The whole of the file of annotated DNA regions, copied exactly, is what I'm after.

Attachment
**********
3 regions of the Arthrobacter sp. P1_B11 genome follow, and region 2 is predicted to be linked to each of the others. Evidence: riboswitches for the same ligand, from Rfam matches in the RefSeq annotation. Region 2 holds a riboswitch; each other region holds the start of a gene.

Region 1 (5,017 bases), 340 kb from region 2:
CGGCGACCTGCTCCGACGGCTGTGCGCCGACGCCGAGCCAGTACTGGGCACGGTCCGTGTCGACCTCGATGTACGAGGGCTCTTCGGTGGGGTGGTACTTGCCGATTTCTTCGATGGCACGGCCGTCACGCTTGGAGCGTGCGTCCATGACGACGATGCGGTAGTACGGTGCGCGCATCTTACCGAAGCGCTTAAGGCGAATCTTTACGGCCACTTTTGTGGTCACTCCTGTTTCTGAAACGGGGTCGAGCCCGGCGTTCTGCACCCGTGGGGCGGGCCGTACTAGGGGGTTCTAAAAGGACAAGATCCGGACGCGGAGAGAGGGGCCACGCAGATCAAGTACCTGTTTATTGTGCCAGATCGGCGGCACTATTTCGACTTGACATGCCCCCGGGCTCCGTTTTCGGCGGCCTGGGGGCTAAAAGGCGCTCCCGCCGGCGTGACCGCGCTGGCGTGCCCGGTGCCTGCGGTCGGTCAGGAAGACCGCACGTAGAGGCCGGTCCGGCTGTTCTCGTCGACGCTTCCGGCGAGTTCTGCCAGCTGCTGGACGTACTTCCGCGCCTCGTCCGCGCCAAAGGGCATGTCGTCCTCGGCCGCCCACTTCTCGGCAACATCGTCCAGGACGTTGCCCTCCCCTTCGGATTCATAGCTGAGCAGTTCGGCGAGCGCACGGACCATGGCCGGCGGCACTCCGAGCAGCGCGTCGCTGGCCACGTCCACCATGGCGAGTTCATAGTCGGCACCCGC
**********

3 regions of the Arthrobacter sp. P1_B11 genome follow, and region 2 is predicted to be linked to each of the others. Evidence: riboswitches for the same ligand, from Rfam matches in the RefSeq annotation. Region 2 holds a riboswitch; each other region holds the start of a gene.

Region 1 (5,017 bases), 340 kb from region 2:
CGGCGACCTGCTCCGACGGCTGTGCGCCGACGCCGAGCCAGTACTGGGCACGGTCCGTGTCGACCTCGATGTACGAGGGCTCTTCGGTGGGGTGGTACTTGCCGATTTCTTCGATGGCACGGCCGTCACGCTTGGAGCGTGCGTCCATGACGACGATGCGGTAGTACGGTGCGCGCATCTTACCGAAGCGCTTAAGGCGAATCTTTACGGCCACTTTTGTGGTCACTCCTGTTTCTGAAACGGGGTCGAGCCCGGCGTTCTGCACCCGTGGGGCGGGCCGTACTAGGGGGTTCTAAAAGGACAAGATCCGGACGCGGAGAGAGGGGCCACGCAGATCAAGTACCTGTTTATTGTGCCAGATCGGCGGCACTATTTCGACTTGACATGCCCCCGGGCTCCGTTTTCGGCGGCCTGGGGGCTAAAAGGCGCTCCCGCCGGCGTGACCGCGCTGGCGTGCCCGGTGCCTGCGGTCGGTCAGGAAGACCGCACGTAGAGGCCGGTCCGGCTGTTCTCGTCGACGCTTCCGGCGAGTTCTGCCAGCTGCTGGACGTACTTCCGCGCCTCGTCCGCGCCAAAGGGCATGTCGTCCTCGGCCGCCCACTTCTCGGCAACATCGTCCAGGACGTTGCCCTCCCCTTCGGATTCATAGCTGAGCAGTTCGGCGAGCGCACGGACCATGGCCGGCGGCACTCCGAGCAGCGCGTCGCTGGCCACGTCCACCATGGCGAGTTCATAGTCGGCACCCGC